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Fracking delay could take weeks or much longer
On Tuesday, New York state officials announced another delay of their final decision on hydrofracking. The Department of Environmental Conservation will wait for a report on the health protections in its environmental review of fracking. Then the environmental review can be completed. The delay could be less than a month or it could be much longer. But one thing is clear - the delayed health review is now the key factor in deciding whether or not fracking will go ahead in New York.
On Tuesday, Health Commissioner Dr. Nirav Shah sent a letter to Environmental Conservation Commissioner Joe Martens saying he needs more time to complete his health review. Martens then announced that his department’s environmental study, known as the SGEIS, will be delayed until Dr. Shah is done.
That means final regulations won’t be released at the end of the month. The SGEIS was due Wednesday to meet a Feb. 27 deadline for the regulations. Now that the SGEIS is on hold, the regulations will go back out for public comment.
But that delay won’t necessarily slow down fracking.
In an interview with New York Public Radio’s Karen DeWitt, Martens said permits could be issued once the SGEIS is complete.
“If you look back at the 1992 SGEIS for oil and gas drilling in New York, there was never any rules adopted after that and the department has been issuing well permits, you know, since 1992,” says Martens.
Completing the SGEIS
The 1992 SGEIS only addressed traditional, vertical drilling. That’s why a new one was started in 2008. Martens added that the release of the SGEIS is dependent on what the health department finds.
“You know New Yorkers ought to be ensured that it’s getting the highest level of scrutiny, that Dr. Shah is absolutely committed to making sure this is safe before we do anything,” says Martens.
Those two statements – that permits for hydrofracking can be issued before regulations are done and that the health department is extending its study – gave both sides reason to believe they’re winning the debate.
In his letter, Shah says his department will review three ongoing health studies before making its conclusion.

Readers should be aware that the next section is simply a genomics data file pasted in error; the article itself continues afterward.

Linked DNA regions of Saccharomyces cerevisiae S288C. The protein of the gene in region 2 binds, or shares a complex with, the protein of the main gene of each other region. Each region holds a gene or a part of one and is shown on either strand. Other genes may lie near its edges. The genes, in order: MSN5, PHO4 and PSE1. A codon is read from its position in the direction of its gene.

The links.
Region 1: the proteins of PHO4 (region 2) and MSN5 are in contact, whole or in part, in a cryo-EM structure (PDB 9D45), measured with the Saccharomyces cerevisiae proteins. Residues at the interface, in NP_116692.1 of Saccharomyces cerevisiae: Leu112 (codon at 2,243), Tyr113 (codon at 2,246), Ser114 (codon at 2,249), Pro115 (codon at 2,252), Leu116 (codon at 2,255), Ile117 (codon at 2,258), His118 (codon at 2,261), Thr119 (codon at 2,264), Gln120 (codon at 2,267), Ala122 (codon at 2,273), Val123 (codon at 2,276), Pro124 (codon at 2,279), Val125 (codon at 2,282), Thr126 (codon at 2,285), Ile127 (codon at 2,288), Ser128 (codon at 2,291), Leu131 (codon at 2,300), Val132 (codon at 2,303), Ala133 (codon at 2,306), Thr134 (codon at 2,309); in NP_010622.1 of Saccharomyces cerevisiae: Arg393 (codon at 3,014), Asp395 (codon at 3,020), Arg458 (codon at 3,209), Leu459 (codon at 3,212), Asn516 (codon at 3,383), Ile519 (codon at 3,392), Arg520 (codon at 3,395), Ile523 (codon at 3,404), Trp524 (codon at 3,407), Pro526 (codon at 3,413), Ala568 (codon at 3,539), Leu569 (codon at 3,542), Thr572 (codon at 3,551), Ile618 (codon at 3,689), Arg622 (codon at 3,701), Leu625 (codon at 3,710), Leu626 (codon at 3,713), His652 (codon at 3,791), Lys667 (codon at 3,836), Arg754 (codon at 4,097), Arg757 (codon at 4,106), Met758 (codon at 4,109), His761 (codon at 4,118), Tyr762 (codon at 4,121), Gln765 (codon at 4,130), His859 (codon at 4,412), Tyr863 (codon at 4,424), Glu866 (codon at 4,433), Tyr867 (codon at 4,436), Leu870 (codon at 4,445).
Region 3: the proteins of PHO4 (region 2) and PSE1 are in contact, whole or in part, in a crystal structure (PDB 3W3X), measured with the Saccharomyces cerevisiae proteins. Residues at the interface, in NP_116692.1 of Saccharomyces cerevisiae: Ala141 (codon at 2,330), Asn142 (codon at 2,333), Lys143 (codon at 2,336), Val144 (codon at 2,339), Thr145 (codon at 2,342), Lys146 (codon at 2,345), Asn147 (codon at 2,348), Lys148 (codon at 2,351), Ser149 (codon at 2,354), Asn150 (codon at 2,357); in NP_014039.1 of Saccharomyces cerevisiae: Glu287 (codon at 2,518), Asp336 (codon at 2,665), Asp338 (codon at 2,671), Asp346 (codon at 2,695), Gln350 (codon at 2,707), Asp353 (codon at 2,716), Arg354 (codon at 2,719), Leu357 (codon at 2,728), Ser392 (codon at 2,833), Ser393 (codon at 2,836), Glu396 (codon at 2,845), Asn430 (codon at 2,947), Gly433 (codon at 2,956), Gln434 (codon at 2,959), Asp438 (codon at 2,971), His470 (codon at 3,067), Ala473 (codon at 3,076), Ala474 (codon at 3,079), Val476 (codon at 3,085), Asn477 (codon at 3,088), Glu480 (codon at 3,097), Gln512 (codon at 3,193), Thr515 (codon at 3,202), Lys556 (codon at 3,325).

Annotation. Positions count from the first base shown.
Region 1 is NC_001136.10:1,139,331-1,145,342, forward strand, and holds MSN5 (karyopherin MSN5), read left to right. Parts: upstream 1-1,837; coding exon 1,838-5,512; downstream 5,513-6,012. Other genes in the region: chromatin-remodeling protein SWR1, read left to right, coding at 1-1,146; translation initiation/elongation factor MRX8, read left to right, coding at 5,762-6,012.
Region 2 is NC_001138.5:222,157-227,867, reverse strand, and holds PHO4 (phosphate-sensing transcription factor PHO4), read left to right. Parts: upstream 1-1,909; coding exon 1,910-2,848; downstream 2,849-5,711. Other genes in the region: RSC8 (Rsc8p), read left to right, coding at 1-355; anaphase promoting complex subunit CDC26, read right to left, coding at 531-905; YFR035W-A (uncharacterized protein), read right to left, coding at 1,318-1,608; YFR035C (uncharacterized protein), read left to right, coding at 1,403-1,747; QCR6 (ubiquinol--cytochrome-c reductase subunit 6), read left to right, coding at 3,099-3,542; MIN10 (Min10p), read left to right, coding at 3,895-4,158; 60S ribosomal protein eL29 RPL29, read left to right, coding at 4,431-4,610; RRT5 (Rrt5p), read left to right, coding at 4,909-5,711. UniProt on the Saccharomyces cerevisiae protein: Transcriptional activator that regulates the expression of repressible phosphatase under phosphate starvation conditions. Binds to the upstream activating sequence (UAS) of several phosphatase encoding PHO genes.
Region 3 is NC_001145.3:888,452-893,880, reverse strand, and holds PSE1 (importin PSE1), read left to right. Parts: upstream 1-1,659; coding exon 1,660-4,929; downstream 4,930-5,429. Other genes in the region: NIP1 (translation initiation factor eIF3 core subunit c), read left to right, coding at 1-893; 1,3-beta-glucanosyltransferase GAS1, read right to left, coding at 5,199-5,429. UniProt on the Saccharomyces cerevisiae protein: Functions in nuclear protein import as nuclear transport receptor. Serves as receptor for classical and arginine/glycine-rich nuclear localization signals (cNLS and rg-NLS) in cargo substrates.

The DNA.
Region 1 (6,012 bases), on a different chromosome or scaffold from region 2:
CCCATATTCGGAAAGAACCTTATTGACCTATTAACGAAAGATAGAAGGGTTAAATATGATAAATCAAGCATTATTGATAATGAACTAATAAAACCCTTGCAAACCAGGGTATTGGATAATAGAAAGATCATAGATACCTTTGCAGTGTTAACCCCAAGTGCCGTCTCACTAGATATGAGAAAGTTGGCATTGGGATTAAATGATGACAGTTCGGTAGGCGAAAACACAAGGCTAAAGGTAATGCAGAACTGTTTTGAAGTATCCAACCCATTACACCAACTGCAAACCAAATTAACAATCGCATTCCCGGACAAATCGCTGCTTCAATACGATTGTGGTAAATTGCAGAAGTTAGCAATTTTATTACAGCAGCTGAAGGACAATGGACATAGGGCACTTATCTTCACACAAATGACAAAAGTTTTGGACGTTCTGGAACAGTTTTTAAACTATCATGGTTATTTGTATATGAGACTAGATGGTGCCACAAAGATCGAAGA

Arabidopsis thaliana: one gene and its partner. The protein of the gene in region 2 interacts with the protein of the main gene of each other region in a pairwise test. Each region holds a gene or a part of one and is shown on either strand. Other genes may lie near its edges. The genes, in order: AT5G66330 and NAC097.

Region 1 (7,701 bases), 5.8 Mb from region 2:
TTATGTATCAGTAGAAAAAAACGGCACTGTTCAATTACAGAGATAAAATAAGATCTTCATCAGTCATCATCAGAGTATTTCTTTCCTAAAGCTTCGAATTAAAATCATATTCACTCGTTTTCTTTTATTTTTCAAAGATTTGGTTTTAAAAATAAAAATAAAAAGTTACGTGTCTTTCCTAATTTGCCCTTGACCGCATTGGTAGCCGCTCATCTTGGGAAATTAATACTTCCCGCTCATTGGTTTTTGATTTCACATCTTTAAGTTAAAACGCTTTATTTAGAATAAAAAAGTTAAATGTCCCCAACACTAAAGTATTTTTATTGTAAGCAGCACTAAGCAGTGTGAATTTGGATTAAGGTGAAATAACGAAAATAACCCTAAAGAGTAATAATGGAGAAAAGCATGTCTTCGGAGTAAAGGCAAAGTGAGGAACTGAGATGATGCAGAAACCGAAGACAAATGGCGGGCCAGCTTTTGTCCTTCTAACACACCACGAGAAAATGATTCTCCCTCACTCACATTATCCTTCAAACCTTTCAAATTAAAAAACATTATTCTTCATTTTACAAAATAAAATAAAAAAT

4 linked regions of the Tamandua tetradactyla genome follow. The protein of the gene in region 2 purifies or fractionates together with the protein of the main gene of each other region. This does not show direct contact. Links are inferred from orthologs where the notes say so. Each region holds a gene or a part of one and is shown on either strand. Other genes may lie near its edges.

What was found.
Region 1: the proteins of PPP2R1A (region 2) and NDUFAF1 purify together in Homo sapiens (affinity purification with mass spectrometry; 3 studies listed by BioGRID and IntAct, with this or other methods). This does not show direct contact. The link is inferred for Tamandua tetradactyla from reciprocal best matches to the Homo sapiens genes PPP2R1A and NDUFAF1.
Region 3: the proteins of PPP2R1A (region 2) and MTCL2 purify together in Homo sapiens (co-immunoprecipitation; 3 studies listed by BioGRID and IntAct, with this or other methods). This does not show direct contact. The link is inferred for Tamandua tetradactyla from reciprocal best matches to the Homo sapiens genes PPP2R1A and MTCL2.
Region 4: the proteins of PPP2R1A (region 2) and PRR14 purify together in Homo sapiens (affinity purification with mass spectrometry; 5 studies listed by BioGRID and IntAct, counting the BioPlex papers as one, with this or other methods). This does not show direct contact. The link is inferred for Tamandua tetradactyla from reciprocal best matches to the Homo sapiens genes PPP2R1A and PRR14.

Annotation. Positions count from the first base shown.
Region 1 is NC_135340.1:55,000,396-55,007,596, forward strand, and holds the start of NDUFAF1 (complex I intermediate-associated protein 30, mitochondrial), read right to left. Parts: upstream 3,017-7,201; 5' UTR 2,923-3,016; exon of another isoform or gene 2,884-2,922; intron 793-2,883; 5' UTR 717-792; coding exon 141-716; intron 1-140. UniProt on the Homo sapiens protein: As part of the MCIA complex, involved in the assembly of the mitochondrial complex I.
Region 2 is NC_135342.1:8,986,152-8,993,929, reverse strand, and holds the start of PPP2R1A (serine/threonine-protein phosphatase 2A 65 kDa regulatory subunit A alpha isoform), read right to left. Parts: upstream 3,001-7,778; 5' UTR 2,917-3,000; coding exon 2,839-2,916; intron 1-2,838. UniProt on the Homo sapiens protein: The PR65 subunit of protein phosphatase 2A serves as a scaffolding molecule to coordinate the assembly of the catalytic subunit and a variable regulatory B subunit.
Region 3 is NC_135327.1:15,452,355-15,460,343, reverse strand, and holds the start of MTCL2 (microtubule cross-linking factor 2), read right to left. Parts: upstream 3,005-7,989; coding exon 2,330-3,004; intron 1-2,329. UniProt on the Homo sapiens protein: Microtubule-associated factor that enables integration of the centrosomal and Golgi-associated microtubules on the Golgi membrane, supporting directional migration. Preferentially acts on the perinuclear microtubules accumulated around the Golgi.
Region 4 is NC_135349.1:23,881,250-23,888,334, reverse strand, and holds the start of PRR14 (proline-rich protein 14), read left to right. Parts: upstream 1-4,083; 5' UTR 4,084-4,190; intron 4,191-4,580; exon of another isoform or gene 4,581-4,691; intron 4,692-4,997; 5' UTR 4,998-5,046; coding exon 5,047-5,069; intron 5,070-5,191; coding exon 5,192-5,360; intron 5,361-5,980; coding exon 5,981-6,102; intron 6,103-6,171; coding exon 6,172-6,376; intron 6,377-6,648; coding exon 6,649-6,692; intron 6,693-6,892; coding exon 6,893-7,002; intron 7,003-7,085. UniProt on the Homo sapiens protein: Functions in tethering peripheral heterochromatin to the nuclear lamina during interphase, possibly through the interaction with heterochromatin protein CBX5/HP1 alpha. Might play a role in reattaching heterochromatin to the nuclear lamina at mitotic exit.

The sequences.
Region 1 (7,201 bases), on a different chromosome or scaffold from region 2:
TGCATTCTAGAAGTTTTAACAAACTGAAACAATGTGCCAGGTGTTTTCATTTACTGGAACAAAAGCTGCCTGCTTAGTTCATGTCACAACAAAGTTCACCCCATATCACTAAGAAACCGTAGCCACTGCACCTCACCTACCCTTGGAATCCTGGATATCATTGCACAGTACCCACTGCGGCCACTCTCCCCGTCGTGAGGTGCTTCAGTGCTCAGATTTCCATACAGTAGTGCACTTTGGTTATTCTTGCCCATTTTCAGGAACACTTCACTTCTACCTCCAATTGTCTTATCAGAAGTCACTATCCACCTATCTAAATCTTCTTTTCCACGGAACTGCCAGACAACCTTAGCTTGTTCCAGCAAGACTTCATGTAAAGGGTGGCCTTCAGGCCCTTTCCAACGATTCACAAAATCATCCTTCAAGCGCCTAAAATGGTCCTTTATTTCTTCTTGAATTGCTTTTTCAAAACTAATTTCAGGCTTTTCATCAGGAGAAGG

According to Kate Sinding, senior attorney for the Natural Resources Defense Council, Shah could very easily say in a few weeks that New York needs to wait until those three studies are further along.
“You know I think when you look at it all taken together it’s pretty clear there aren’t going to be permits issuing in any kind of short-term here in New York,” says Sinding.
The three studies
One of the studies, conducted by the Environmental Protection Agency, won’t be complete until 2014. Another led by University of Pennsylvania is just starting. The third, by Pennsylvania health care provider Geisinger, is also just getting under way.
According to Geisinger spokeswoman Amanda O'Rourke, their study is beginning its first phase, which by itself will last one to three years.
Katherine Nadeau of Environmental Advocates of New York applauded the state's decision to delay release of the SGEIS. She says if officials are serious about fully considering health impacts, they should wait until the three studies are finished.
“And Dr. Shah indicates something similar in his letter saying that you know the time to ensure that impacts on public health are properly considered is before the state permits drilling,” says Nadeau.
The quicker option
Supporters of drilling also found something in Tuesday’s announcements to applaud.
Scott Kurkoski is a lawyer representing the pro-fracking Joint Landowners Coalition of New York. He says everything depends on what the Department of Health comes back with, but that shouldn’t take as long as opponents predict.
“I don’t think that Dr. Shah is saying that he is going to wait for the final study to be published," says Kurkoski. "But he is going to be talking to the authors of these studies and various agencies to make sure that he has all of the information that they have.”
That means a few weeks to prepare a final report for the Department of Environmental Conservation. Then, if the Department of Health gives the go-ahead, the final SGEIS comes out and ten days after that, permits can be issued.
“That’s how we’d like to see this proceed,” says Kurkoski.
So after waiting four-and-a-half years to hear what the DEC decides on fracking, now it’s a few more weeks to hear what the Department of Health decides on the same issue.
Politics and Government